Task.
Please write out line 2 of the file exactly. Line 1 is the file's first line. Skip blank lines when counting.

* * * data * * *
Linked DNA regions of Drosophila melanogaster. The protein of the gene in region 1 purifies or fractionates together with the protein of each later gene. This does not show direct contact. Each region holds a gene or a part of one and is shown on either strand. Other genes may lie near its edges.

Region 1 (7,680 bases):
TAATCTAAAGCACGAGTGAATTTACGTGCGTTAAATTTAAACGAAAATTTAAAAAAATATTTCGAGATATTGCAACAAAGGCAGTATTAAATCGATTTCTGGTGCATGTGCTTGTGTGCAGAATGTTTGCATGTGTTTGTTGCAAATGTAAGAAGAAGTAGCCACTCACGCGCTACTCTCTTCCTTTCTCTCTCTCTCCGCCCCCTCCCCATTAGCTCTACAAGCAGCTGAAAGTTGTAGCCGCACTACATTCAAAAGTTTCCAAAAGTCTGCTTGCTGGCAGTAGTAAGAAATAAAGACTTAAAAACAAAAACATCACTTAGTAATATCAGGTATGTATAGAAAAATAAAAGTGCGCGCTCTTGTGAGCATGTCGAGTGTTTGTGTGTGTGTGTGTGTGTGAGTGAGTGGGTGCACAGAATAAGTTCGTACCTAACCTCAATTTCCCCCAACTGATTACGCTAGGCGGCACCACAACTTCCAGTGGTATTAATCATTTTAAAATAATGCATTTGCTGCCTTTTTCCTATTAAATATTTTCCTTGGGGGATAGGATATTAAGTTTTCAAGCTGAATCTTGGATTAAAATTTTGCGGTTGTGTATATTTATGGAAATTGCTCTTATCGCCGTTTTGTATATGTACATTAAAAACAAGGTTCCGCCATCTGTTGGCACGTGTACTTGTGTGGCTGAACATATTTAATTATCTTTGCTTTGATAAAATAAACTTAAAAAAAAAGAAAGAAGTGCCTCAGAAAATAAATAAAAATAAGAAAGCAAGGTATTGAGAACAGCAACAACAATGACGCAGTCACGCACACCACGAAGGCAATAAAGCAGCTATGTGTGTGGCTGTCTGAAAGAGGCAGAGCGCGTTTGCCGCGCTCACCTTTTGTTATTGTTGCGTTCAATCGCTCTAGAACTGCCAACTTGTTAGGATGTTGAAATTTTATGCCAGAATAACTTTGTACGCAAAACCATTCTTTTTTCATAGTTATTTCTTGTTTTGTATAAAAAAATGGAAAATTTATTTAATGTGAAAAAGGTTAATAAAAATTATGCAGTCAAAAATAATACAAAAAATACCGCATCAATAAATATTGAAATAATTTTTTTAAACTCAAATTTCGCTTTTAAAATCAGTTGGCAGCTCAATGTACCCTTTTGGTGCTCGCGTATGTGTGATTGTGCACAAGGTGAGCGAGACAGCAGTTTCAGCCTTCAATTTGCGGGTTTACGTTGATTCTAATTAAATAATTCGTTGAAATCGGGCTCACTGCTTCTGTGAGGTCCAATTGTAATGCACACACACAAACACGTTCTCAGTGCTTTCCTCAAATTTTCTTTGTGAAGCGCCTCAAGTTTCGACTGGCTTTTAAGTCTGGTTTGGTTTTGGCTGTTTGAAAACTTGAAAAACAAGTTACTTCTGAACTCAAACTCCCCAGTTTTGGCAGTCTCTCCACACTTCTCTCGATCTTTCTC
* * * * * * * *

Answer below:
Region 1 (7,680 bases):